Sunday 21 June 2015


HIRSH-LEYB GORDON (November 22, 1896-January 20, 1969)
            He was born in Dugelishok, Vilna region, where his father Eliyahu Gordon was rabbi.  He studied in religious primary school and in the yeshivas of Slobodka and Volozhin.  Over the years 1912-1914, he lived in Odessa where he graduated from the rabbinical seminary.  From late June 1914 until January 1915, he served as an envoy of Hatsfira (The siren) and Dos lebn (The life) in the Land of Israel.  Following the entry of Turkey into WWI, he was deported from Israel.  He left for Alexandria, Egypt, where he managed a program to assist thousands of homeless who found themselves there at the time.  Together with Zhabotinsky and Trumpeldor, he founded the Jewish Legion.  For political reasons, he left the army for Florence, Italy, where he worked as a teacher in a rabbinical seminary, and at the same time studied in the local university.  In 1917 for the first time he came to the United States, and the next year he returned to the Land of Israel with the Jewish Legion.  In 1919 he again made his way to the United States, continued his studies at various universities, and received a series of titles: doctor of philosophy and Semitic languages, Yale University, 1922; doctor of literature and Egyptology, Columbia University, New York, 1923; Master of diplomatic arts, American University, Washington, 1924; Master of psychology, 1926, of pedagogy, 1927, and of the history of art, 1928.  Over the years 1930-1935, he studied medicine in Berlin and in Rome.  From 1941 he devoted himself to medicine.
            He began to write in Hebrew in Har hazman (The mountain of time), issue no. 110, in Warsaw (1910), where he published, using the pen name “Gil,” an article about the Volozhin Yeshiva; and in Yiddish in Der id (The Jew) in Odessa (1912), a satirical story entitled “A mayse mit a blayshtift” (A story with a pencil).  From that point on, he wrote political, critical, and biographical articles, scholarly treatises, travel impressions, and poems in Hebrew and Yiddish newspapers: Hatsfira, Dos lebn, Der fraynd (The friend), Moment (Moment), and Har hazman in Warsaw; Tog (Day), Forverts (Forward), Yidishes tageblat (Jewish daily newspaper), Varhayt (Truth), Morgn-zhurnal (Morning journal), Dos idishe folk (The Jewish people), Tsukunft (Future), Di naye velt (The new world), Der amerikaner (The American), Der kundes (The prankster), Hahad (The echo), Haivri (The Jew), Hatoren (The mast), Hadoar (The mail), and Harofe haivri (The Jewish doctor), among others, in New York.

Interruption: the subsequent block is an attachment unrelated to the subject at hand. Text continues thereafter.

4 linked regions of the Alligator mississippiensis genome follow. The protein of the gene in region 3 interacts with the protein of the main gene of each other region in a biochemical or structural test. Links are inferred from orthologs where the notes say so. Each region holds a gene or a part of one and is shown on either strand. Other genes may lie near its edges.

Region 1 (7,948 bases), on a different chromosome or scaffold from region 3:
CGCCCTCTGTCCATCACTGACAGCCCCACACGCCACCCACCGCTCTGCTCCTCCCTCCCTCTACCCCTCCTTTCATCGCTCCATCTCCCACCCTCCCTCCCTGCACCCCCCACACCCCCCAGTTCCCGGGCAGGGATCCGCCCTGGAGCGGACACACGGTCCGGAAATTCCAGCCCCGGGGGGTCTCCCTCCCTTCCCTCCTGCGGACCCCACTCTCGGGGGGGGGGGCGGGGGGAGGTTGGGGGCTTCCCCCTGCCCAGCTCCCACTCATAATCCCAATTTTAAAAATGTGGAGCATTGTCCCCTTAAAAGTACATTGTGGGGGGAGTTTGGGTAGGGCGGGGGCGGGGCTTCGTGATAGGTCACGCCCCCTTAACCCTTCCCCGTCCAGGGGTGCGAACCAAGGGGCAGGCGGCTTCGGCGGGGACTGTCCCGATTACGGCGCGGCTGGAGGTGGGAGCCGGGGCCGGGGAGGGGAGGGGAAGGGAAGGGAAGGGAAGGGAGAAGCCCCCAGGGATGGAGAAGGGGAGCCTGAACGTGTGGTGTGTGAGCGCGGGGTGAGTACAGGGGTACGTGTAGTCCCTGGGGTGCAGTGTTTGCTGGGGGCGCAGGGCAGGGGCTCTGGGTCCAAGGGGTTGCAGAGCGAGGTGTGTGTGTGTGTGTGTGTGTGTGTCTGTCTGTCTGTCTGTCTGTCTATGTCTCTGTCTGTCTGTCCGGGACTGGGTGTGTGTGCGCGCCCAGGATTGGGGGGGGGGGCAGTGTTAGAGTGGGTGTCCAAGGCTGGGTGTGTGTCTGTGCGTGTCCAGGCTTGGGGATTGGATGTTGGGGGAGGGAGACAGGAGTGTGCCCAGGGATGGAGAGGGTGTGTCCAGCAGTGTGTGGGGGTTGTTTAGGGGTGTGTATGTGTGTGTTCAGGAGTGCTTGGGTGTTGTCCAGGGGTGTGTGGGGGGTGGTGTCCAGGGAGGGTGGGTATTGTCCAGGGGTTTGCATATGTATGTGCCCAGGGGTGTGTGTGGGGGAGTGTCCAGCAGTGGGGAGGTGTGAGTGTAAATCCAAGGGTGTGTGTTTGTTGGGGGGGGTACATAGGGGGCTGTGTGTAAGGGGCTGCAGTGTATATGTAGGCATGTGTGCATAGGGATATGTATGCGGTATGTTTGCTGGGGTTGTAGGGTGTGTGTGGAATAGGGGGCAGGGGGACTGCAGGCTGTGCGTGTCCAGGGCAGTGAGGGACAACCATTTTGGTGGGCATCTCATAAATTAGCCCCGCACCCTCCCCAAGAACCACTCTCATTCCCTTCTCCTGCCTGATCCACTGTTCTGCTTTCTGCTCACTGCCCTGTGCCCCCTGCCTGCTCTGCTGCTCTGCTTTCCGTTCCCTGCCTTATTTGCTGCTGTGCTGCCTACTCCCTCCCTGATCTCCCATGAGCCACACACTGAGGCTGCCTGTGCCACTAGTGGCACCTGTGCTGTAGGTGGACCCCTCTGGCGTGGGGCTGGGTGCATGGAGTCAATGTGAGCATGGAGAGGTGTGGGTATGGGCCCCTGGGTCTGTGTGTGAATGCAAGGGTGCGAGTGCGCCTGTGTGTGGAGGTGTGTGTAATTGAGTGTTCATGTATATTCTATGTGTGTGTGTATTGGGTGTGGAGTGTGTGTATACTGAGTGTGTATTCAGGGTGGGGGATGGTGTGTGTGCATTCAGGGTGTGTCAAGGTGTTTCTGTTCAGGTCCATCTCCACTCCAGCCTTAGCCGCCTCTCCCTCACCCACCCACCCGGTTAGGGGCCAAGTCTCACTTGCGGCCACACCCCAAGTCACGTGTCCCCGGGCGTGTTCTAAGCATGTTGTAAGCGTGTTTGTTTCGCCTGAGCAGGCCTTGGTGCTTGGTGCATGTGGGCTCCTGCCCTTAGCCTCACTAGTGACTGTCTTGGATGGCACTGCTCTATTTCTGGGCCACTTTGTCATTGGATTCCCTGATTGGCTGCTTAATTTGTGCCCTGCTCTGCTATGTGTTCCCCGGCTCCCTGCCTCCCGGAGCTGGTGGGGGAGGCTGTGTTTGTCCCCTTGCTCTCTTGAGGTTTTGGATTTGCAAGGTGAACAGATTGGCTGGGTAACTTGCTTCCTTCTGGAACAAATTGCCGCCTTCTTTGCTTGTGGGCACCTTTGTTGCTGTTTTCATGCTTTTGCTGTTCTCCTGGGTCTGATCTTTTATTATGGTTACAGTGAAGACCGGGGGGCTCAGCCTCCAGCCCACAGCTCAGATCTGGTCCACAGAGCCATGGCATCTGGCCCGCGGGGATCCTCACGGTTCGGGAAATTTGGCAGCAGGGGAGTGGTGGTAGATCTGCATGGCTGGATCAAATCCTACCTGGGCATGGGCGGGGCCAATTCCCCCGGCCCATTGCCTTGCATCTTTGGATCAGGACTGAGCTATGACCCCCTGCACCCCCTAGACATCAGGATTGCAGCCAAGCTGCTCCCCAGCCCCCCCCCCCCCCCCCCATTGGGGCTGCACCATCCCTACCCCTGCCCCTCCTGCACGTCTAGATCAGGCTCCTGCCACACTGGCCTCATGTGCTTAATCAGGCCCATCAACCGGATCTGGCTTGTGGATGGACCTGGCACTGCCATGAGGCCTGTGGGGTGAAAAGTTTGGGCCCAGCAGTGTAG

Dr. Gordon occupied himself with scholarly research in the field of Semitic and ancient Egyptian archeology.  He was the author of books in Yiddish, Hebrew, English, and Italian concerned with various issues, among them medicine.  He Yiddish he published: Dramen (Dramas)—including Der mekubl (The Cabbalist) and Der nister (The hidden one)—(Warsaw, 1938), 108 pp.; Dos eybike likht (The eternal light), a drama which, despite protests from many Israeli organizations, was staged in Yiddish in the amphitheater of the Jewish Legion near Lod (March 1919); In goldenem shayn (In golden light), a one-act play, in the anthology Unzer bukh (Our book) (New York, 1929).  In English: a monograph concerning his father, Rabbi Elijah Gordon, His Life and Works (New York, 1926), 33 pp.; The Maggid of Caro: The Mystic Life of the Eminent Codifier Joseph Caro as Revealed in His Secret Diary, a psychological biography of Joseph Caro, author of the Shulan arukh (New York, 1949), 400 pp.; The Jewish Legions in the British Army during the World War (1914-1918) (New York, 1940).  In Italian, among other works: Mattia Ben Haresh medico romano del primo secolo (Matthew ben Ḥaresh, Roman doctor of the second century) (Rome, 1935).  He also translated and adapted a series, Shenste mayses fun der velt (Most beautiful stories from around the world), from eighty masterworks of the Russian, German, French, English, Italian, Spanish, and Arabic literatures, among others.  He published translations in Yiddish of the Egyptian hieroglyphic “Der vaks-krokodil” (The wax crocodile), in Forverts (November 1921).  He edited the medical monthly Gezund (Health) in New York (1940-1941).  He also published under the pseudonyms: Gil, Bar-Kokhba, Leon Gordi, Don Gorani, De Leon, Albatros, and Hirsh Katsenelenboygn, among others.  He was living in New York until his death, and he often gave lectures on psychotherapy and psychology on the Yiddish radio.

Sources: Zalmen Reyzen, Leksikon, vol. 1; Z. Zilbertsvayg, Leksikon fun yidishn teater, vol. 1; Zilbertsvayg, Hintern forhang (Behind the curtain) (Vilna, 1928), p. 145; Dr. Y. Shatski, in Hadoar (New York) (December 14, 1956); Shloyme Slutski, Avrom reyzen biblyografye (Avrom Reyzen bibliography) (New York, 1956), no. 5198.  Review of his book on Joseph Caro can be found in: Journal of the History of Medicine (New York, 1950), pp. 130-32; Prof. H. Baruck, in Revue d’histoire de la medicine hebraique (Paris, April 1950); Who’s Who in World Jewry (New York, 1955), p. 282.
Khayim Leyb Fuks

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